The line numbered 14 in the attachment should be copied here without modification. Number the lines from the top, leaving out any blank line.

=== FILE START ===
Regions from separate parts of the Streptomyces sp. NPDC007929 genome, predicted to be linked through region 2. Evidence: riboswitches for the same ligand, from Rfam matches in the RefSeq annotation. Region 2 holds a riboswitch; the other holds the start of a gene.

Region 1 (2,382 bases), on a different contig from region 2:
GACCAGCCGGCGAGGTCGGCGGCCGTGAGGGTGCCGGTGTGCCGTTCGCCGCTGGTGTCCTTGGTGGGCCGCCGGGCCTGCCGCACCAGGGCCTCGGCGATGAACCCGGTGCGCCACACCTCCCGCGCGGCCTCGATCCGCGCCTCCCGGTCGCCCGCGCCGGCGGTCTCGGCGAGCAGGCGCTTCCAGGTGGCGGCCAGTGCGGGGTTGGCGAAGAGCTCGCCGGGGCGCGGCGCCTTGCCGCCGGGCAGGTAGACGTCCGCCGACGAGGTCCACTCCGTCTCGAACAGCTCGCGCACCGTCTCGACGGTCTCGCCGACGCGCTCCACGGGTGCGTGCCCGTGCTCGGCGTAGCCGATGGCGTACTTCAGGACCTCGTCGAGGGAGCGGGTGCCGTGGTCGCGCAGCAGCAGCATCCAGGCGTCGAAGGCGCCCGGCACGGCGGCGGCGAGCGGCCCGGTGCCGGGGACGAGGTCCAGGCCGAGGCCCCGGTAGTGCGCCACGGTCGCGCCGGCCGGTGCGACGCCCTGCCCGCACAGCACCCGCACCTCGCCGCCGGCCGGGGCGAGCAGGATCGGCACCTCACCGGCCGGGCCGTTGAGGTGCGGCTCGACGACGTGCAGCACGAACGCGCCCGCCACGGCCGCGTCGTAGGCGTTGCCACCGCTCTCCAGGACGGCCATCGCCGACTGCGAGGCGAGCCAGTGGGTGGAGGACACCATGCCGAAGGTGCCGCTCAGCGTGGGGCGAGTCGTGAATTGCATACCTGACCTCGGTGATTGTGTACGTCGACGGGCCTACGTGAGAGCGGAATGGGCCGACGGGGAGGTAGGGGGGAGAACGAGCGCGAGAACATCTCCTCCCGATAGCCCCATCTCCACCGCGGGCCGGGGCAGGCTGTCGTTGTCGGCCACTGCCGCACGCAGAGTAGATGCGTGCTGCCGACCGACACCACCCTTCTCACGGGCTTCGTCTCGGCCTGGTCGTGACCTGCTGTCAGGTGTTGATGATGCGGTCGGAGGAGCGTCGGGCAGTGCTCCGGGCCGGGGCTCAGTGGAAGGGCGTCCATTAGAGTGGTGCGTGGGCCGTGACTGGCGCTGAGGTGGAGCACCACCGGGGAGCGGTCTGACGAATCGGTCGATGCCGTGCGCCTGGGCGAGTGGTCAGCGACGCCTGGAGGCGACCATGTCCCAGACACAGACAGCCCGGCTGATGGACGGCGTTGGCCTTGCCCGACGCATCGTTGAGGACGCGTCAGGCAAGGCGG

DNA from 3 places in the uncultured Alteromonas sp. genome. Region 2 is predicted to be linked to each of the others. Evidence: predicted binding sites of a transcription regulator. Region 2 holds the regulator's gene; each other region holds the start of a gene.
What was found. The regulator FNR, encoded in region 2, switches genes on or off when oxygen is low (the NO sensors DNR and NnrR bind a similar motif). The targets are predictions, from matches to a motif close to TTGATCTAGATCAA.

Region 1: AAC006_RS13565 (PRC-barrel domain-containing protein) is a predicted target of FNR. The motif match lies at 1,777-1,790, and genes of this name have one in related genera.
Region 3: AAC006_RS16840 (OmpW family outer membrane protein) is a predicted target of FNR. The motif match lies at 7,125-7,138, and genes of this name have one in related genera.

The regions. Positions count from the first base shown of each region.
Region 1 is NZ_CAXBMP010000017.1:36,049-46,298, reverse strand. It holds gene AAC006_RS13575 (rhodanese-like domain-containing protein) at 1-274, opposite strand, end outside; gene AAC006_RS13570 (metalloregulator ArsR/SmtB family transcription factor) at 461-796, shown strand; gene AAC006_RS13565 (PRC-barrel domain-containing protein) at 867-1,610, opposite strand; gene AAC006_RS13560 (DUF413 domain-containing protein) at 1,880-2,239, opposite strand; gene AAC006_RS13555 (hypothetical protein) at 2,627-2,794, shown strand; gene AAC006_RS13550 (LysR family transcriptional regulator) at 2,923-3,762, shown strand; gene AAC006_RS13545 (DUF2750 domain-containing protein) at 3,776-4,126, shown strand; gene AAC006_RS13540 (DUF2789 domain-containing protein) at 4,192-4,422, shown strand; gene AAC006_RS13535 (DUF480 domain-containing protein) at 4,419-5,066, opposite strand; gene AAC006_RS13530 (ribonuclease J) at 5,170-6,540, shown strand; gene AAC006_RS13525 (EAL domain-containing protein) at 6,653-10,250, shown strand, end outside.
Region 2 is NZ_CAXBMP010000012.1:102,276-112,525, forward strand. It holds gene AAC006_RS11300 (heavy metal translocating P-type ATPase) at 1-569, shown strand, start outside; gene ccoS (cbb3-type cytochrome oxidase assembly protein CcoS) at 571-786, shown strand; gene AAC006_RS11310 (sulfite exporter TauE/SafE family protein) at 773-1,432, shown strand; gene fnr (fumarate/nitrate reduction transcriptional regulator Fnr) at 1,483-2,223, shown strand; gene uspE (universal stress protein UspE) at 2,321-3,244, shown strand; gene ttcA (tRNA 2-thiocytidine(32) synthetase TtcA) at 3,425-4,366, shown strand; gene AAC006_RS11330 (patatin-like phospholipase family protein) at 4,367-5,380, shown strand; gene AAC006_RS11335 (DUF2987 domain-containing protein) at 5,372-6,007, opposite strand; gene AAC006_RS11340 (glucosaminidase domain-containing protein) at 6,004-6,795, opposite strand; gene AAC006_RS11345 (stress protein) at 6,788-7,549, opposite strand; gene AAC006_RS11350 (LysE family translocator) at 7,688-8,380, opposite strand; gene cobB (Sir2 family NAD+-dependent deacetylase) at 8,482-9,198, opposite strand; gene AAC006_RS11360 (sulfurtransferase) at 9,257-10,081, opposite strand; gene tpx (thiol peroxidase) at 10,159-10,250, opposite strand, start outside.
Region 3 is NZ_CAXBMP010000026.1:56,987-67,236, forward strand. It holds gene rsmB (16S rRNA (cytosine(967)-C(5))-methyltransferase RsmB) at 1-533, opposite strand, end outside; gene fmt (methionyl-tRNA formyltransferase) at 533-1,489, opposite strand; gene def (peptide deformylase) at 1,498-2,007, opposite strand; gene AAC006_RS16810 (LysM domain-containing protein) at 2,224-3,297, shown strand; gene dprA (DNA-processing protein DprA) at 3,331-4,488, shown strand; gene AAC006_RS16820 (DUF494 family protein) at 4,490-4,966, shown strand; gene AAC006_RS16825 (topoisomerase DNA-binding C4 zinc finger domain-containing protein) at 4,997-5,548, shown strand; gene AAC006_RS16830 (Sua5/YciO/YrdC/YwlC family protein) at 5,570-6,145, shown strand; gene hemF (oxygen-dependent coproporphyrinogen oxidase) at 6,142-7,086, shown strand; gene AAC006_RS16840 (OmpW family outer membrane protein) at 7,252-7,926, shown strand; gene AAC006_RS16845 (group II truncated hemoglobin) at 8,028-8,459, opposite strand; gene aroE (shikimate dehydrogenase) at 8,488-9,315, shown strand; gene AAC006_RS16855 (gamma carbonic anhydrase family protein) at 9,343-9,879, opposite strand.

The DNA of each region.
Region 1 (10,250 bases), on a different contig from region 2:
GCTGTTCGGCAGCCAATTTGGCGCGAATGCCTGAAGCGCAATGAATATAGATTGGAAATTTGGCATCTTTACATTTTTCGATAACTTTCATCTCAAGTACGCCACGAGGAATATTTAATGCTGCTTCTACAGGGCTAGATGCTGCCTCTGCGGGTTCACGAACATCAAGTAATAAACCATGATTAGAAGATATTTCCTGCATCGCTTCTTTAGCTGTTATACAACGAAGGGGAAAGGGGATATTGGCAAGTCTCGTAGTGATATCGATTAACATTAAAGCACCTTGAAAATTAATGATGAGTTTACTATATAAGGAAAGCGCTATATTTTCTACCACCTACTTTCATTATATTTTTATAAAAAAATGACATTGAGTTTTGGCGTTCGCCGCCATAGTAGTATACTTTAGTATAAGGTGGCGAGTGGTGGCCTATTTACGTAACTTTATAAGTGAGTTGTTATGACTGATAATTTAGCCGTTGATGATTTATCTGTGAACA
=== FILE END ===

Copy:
GCTGTTCGGCAGCCAATTTGGCGCGAATGCCTGAAGCGCAATGAATATAGATTGGAAATTTGGCATCTTTACATTTTTCGATAACTTTCATCTCAAGTACGCCACGAGGAATATTTAATGCTGCTTCTACAGGGCTAGATGCTGCCTCTGCGGGTTCACGAACATCAAGTAATAAACCATGATTAGAAGATATTTCCTGCATCGCTTCTTTAGCTGTTATACAACGAAGGGGAAAGGGGATATTGGCAAGTCTCGTAGTGATATCGATTAACATTAAAGCACCTTGAAAATTAATGATGAGTTTACTATATAAGGAAAGCGCTATATTTTCTACCACCTACTTTCATTATATTTTTATAAAAAAATGACATTGAGTTTTGGCGTTCGCCGCCATAGTAGTATACTTTAGTATAAGGTGGCGAGTGGTGGCCTATTTACGTAACTTTATAAGTGAGTTGTTATGACTGATAATTTAGCCGTTGATGATTTATCTGTGAACA